If I had time in one story to speak to all of life's atrocities, I would be writing until I am dead. Given that I am already 47 years old, sadly my remaining time on this earth wouldn't be enough to fulfill such a task.<br />
<br />
So, please read my story carefully, look at the specific story titles I am sharing about and understand that I am not negating or minimizing any other catastrophic event in history. But rather I am sharing about a specific feeling I had around this event.<br />
<br />
Thank you for your comment. Peace

AP,<br />
Japanese in WWII had instituionalised practices of torture didn't they, including forced prostitution? However, I think many people feel the way you do, that the Jewish Holocaust is unique. I tend to feel that while it may be the most extreme example, that does not, sadly, make it "unique". Similar acts of organised and deliberate extermination happened before then and since. Yuck.

The Jewish Holocaust is one of many. Armenians, Kurds, Slovenians, Croatians, Pol Pot's Killing Fields, the Women's Holocaust (The Burning Times), and many, too many, others throughout history.

I'm with AP and CC, but I have possible answer, after some thought.<br />
Some people are scared I think about the power of the Jewish Holocaust, and what it means. <br />
In particular, it is a continued source of unity and strength for Jewish people, at least it seems so from the outside. I continue to be fascinated in it, as many are, because the Nazis and the sheer extent of their plan are almost mesmerising in their size and power.<br />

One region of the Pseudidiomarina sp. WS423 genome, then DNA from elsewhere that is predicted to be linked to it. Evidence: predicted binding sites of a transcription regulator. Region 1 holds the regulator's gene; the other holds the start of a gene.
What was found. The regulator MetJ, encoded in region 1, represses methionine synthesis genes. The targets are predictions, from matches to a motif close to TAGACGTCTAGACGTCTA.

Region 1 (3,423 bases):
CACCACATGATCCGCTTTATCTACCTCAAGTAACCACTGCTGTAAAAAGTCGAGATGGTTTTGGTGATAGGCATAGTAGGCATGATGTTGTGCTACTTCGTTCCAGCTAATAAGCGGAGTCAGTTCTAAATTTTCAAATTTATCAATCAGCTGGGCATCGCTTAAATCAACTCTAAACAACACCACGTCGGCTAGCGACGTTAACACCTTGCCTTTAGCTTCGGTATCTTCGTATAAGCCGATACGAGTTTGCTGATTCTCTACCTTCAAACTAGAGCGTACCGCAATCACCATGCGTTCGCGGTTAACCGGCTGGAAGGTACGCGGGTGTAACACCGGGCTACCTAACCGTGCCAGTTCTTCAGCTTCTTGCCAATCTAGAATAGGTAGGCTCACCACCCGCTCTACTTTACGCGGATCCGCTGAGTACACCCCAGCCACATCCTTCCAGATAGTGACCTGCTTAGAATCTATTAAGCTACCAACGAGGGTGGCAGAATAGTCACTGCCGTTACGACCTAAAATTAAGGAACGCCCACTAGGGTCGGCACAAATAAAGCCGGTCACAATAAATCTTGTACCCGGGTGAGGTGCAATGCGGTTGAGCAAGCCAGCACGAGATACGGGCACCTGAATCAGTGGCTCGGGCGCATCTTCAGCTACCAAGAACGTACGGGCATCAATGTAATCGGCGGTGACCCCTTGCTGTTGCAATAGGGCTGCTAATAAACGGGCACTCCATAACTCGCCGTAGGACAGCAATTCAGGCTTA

But the story of the Jewish Holocaust itself continues to be told, as it should, and continues to have its power. <br />
But like anything of power, sometimes I think this is not used in the right way. When it is used, for example, to justify other injustices in the Middle East, I think the power of the Jewish Holocaust is used in the wrong way.<br />
Also I don't think we should be blinded by its power to the fact that similar acts of attempted genocide have occured in the 20th century, for example the Armenian massacre which preceeded WWII and is thought to have killed somewhere around 1 and a half million people. Hitler watched this and many think he copied it. The Turkish government continues to vigorously deny the extent of the killings, unlike the German governement. Many Jewish people have tried to actively stop Armenians referring to what happened as a Holocaust; it would seem they want to keep the power the power of this word for their own use.<br />
Others are so frightened of the power of this event, the power it still has has to condemn the morality of certain groups of people, that they try to counter this power by denying that it happened at all, as unbelievable as this seems.

Yes, the photos are proof. The survivors have testimony.Film footage from several WW2 camps, tell it all. I believe they are just being cruel and they seem ridiculous.